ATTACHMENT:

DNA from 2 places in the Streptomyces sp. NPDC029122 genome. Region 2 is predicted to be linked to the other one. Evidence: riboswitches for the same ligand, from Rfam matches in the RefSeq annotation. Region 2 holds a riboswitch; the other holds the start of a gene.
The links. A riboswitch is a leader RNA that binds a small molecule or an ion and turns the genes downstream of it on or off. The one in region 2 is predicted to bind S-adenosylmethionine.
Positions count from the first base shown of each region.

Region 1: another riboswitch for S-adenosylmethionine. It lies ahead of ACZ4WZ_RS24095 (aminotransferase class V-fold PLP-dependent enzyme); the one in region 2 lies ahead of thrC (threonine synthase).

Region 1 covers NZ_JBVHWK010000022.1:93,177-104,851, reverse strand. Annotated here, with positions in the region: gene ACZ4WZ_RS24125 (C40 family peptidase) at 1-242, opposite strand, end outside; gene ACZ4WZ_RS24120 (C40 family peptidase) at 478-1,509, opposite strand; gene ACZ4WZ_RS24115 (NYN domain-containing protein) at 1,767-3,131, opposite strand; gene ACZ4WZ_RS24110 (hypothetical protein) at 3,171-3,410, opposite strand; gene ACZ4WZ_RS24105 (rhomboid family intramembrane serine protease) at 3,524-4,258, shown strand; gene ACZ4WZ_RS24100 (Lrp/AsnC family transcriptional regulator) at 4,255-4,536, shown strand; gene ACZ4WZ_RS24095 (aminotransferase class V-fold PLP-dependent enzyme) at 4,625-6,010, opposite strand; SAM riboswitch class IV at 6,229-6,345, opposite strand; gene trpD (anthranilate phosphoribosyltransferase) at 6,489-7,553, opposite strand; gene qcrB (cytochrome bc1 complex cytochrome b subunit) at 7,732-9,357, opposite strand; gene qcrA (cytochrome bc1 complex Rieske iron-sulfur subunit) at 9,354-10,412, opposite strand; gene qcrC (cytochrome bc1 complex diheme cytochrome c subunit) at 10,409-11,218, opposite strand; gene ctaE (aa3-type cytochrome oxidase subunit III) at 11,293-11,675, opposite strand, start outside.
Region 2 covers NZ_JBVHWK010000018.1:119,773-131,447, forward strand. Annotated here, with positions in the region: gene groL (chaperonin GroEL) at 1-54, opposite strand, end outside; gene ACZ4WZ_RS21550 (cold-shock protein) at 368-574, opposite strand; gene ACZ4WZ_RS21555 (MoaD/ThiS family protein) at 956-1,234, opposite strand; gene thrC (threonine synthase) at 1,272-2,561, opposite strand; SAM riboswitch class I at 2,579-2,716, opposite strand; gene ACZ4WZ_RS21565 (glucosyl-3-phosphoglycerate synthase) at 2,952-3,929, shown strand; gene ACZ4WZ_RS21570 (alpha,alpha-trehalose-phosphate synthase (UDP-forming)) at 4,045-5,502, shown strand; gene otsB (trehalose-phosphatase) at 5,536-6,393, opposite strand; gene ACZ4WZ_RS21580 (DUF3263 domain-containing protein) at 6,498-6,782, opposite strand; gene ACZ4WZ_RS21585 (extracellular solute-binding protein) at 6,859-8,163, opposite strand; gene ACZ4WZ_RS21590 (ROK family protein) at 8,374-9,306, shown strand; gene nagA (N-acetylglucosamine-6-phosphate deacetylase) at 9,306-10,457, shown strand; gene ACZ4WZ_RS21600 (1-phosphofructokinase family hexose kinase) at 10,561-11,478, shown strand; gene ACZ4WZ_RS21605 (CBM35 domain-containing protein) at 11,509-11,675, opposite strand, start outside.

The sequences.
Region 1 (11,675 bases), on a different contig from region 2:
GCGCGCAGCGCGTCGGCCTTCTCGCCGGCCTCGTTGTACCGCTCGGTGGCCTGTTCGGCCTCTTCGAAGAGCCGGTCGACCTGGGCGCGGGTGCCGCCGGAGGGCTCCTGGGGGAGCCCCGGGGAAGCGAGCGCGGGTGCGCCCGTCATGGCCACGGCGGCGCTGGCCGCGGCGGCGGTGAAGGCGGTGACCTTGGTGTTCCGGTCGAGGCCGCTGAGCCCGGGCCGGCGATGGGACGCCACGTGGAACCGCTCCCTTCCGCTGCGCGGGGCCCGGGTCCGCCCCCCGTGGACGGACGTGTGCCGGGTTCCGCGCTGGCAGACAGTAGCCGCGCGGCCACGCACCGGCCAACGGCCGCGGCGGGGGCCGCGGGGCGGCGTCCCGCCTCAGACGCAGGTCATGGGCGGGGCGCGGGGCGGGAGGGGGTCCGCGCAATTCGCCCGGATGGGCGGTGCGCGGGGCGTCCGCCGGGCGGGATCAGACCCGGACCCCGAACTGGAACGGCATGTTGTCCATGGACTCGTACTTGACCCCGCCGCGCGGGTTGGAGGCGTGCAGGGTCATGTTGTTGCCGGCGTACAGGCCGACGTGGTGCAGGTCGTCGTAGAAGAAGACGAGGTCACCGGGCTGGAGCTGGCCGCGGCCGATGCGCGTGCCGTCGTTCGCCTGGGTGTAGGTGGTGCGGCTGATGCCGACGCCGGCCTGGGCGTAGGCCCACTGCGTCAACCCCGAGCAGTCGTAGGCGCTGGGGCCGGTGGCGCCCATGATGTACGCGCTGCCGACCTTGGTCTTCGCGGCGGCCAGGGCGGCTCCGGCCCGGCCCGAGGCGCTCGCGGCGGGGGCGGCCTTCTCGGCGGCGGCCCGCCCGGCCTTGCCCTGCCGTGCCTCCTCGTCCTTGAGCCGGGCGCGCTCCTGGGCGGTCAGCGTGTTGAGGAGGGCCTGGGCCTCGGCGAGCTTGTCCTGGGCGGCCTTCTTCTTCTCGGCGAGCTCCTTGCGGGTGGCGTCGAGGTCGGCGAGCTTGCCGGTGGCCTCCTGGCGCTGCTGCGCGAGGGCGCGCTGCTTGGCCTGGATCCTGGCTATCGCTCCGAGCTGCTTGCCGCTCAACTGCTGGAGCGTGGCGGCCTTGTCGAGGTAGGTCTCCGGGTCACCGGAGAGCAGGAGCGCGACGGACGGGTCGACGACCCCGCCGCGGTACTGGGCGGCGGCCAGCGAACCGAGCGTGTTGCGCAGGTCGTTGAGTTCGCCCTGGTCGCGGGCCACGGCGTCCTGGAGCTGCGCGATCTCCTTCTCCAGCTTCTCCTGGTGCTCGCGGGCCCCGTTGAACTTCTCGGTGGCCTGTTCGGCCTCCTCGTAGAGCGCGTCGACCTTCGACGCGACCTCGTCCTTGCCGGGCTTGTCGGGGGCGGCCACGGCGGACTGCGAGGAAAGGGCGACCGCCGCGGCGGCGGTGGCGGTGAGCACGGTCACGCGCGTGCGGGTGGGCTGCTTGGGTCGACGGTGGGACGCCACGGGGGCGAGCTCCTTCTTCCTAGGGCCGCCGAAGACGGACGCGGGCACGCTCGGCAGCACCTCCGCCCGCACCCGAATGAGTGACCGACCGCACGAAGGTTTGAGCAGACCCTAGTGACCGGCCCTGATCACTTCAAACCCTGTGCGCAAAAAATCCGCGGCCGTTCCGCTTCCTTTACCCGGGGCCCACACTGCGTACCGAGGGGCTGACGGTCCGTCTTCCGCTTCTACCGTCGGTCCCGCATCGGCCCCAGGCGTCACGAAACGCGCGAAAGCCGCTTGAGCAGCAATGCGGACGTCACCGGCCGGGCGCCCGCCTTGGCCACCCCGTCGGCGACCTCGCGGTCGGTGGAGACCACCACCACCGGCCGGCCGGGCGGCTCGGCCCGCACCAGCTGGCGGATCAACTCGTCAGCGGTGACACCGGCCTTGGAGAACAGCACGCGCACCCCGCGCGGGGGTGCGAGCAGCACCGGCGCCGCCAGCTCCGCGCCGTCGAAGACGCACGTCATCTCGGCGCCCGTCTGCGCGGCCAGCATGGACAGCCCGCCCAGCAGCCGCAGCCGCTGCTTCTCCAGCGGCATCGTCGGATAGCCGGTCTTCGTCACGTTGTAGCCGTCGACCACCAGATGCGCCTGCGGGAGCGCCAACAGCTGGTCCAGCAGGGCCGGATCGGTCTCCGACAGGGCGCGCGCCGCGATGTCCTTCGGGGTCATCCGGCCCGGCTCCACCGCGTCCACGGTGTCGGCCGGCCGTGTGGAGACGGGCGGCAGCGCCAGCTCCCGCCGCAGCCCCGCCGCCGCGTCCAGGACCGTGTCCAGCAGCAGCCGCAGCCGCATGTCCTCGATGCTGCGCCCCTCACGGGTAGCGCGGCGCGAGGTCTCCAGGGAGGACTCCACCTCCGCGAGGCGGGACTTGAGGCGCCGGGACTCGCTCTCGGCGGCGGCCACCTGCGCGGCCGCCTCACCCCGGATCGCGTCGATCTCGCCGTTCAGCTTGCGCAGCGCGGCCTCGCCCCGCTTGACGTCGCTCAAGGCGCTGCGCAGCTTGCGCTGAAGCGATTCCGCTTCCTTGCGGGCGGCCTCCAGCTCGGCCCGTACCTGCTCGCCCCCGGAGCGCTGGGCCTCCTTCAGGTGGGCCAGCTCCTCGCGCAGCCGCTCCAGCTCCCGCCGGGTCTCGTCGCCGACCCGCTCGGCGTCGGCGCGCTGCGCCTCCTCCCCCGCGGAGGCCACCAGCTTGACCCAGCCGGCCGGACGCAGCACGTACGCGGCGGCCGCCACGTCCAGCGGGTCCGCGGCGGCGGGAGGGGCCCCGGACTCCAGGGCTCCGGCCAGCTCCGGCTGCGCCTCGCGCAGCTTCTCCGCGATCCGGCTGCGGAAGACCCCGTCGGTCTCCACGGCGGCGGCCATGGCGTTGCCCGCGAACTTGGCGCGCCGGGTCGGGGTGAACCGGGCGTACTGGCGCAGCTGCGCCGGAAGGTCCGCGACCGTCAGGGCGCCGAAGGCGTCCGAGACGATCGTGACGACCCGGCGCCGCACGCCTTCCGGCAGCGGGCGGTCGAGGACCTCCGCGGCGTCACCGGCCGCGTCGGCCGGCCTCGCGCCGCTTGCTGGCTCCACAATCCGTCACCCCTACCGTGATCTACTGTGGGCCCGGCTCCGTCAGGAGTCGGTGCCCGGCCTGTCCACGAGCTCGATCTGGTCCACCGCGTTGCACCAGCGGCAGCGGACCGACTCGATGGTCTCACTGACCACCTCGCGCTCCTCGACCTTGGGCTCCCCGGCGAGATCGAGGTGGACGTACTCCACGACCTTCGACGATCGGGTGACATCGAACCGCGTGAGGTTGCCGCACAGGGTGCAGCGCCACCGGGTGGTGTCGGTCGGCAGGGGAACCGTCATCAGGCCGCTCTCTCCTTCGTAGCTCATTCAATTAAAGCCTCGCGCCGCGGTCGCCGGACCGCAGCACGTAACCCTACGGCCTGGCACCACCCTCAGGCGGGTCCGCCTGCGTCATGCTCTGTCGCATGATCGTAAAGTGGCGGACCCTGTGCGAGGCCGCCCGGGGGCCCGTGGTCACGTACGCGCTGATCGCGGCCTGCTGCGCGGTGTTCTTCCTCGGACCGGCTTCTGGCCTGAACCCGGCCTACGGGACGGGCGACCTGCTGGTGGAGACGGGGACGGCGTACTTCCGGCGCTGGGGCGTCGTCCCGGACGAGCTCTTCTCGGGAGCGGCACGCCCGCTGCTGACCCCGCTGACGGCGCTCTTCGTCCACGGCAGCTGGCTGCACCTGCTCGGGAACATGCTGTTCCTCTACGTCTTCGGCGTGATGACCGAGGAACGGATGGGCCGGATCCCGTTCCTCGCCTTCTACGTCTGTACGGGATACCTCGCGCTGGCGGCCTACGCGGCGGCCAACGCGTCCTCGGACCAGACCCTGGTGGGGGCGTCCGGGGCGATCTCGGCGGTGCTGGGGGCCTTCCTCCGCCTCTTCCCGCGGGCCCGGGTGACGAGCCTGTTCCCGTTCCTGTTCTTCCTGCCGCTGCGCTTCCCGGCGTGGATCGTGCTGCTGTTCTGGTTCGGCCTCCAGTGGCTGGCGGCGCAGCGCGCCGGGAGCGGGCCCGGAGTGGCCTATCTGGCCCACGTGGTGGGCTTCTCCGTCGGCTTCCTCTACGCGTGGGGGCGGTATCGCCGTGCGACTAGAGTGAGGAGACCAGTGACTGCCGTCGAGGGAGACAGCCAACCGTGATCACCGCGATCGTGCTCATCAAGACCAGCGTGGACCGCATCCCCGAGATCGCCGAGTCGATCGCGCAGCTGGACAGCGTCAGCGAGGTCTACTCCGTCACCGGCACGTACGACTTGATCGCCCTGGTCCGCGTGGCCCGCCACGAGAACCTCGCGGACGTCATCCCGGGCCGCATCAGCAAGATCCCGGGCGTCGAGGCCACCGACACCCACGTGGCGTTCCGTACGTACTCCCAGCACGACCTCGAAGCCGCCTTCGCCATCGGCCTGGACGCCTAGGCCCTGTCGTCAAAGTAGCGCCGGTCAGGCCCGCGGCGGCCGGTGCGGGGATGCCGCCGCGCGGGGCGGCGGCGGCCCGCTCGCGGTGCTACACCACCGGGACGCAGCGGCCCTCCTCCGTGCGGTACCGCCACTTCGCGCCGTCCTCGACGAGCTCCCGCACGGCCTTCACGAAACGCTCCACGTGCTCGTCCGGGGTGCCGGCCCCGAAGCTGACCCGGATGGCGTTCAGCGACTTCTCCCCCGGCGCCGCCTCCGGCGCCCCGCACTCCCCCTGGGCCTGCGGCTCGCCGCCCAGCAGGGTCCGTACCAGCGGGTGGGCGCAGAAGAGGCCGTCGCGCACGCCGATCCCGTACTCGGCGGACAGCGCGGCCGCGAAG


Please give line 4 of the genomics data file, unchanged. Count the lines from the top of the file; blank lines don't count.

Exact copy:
Region 1: another riboswitch for S-adenosylmethionine. It lies ahead of ACZ4WZ_RS24095 (aminotransferase class V-fold PLP-dependent enzyme); the one in region 2 lies ahead of thrC (threonine synthase).